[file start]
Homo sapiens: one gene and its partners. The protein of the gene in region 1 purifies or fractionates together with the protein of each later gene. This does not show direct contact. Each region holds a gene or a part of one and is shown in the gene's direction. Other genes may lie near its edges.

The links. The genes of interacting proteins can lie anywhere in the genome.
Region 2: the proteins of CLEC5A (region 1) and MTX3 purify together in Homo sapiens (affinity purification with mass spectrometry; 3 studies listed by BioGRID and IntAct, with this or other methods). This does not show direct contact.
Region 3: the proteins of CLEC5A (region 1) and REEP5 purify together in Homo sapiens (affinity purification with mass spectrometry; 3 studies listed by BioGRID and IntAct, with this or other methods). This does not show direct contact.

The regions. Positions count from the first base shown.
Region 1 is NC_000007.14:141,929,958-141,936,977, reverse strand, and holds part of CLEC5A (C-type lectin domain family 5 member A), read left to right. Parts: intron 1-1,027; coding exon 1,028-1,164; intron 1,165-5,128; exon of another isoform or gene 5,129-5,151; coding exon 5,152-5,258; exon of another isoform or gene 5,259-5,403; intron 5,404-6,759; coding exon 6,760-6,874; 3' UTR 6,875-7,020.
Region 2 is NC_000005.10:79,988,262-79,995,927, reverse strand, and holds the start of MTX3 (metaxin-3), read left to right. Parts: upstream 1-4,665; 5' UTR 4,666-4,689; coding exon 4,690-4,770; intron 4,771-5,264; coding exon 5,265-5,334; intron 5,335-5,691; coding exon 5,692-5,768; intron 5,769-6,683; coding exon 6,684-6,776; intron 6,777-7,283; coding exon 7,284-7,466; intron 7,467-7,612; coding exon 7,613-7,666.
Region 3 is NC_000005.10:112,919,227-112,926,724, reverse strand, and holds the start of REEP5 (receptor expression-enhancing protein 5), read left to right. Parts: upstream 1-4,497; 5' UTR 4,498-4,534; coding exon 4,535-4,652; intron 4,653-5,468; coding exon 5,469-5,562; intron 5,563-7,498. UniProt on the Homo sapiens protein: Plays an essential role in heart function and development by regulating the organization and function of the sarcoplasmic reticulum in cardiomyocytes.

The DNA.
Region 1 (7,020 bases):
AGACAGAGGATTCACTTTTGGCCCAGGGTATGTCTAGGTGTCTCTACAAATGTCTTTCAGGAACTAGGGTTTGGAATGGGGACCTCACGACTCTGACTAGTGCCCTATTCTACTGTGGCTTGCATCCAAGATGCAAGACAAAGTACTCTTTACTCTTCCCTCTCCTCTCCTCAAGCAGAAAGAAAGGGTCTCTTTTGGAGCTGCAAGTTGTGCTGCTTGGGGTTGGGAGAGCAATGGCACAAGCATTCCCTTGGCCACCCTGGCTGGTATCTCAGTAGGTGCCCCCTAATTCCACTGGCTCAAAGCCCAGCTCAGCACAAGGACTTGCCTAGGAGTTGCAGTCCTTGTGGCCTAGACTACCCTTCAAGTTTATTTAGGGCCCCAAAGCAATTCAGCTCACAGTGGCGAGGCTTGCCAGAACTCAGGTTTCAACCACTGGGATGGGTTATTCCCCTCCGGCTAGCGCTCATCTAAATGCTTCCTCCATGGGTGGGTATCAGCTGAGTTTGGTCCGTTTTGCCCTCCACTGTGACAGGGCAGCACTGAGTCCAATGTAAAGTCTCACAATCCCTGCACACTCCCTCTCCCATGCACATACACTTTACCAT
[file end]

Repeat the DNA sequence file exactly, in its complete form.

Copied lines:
Homo sapiens: one gene and its partners. The protein of the gene in region 1 purifies or fractionates together with the protein of each later gene. This does not show direct contact. Each region holds a gene or a part of one and is shown in the gene's direction. Other genes may lie near its edges.

The links. The genes of interacting proteins can lie anywhere in the genome.
Region 2: the proteins of CLEC5A (region 1) and MTX3 purify together in Homo sapiens (affinity purification with mass spectrometry; 3 studies listed by BioGRID and IntAct, with this or other methods). This does not show direct contact.
Region 3: the proteins of CLEC5A (region 1) and REEP5 purify together in Homo sapiens (affinity purification with mass spectrometry; 3 studies listed by BioGRID and IntAct, with this or other methods). This does not show direct contact.

The regions. Positions count from the first base shown.
Region 1 is NC_000007.14:141,929,958-141,936,977, reverse strand, and holds part of CLEC5A (C-type lectin domain family 5 member A), read left to right. Parts: intron 1-1,027; coding exon 1,028-1,164; intron 1,165-5,128; exon of another isoform or gene 5,129-5,151; coding exon 5,152-5,258; exon of another isoform or gene 5,259-5,403; intron 5,404-6,759; coding exon 6,760-6,874; 3' UTR 6,875-7,020.
Region 2 is NC_000005.10:79,988,262-79,995,927, reverse strand, and holds the start of MTX3 (metaxin-3), read left to right. Parts: upstream 1-4,665; 5' UTR 4,666-4,689; coding exon 4,690-4,770; intron 4,771-5,264; coding exon 5,265-5,334; intron 5,335-5,691; coding exon 5,692-5,768; intron 5,769-6,683; coding exon 6,684-6,776; intron 6,777-7,283; coding exon 7,284-7,466; intron 7,467-7,612; coding exon 7,613-7,666.
Region 3 is NC_000005.10:112,919,227-112,926,724, reverse strand, and holds the start of REEP5 (receptor expression-enhancing protein 5), read left to right. Parts: upstream 1-4,497; 5' UTR 4,498-4,534; coding exon 4,535-4,652; intron 4,653-5,468; coding exon 5,469-5,562; intron 5,563-7,498. UniProt on the Homo sapiens protein: Plays an essential role in heart function and development by regulating the organization and function of the sarcoplasmic reticulum in cardiomyocytes.

The DNA.
Region 1 (7,020 bases):
AGACAGAGGATTCACTTTTGGCCCAGGGTATGTCTAGGTGTCTCTACAAATGTCTTTCAGGAACTAGGGTTTGGAATGGGGACCTCACGACTCTGACTAGTGCCCTATTCTACTGTGGCTTGCATCCAAGATGCAAGACAAAGTACTCTTTACTCTTCCCTCTCCTCTCCTCAAGCAGAAAGAAAGGGTCTCTTTTGGAGCTGCAAGTTGTGCTGCTTGGGGTTGGGAGAGCAATGGCACAAGCATTCCCTTGGCCACCCTGGCTGGTATCTCAGTAGGTGCCCCCTAATTCCACTGGCTCAAAGCCCAGCTCAGCACAAGGACTTGCCTAGGAGTTGCAGTCCTTGTGGCCTAGACTACCCTTCAAGTTTATTTAGGGCCCCAAAGCAATTCAGCTCACAGTGGCGAGGCTTGCCAGAACTCAGGTTTCAACCACTGGGATGGGTTATTCCCCTCCGGCTAGCGCTCATCTAAATGCTTCCTCCATGGGTGGGTATCAGCTGAGTTTGGTCCGTTTTGCCCTCCACTGTGACAGGGCAGCACTGAGTCCAATGTAAAGTCTCACAATCCCTGCACACTCCCTCTCCCATGCACATACACTTTACCAT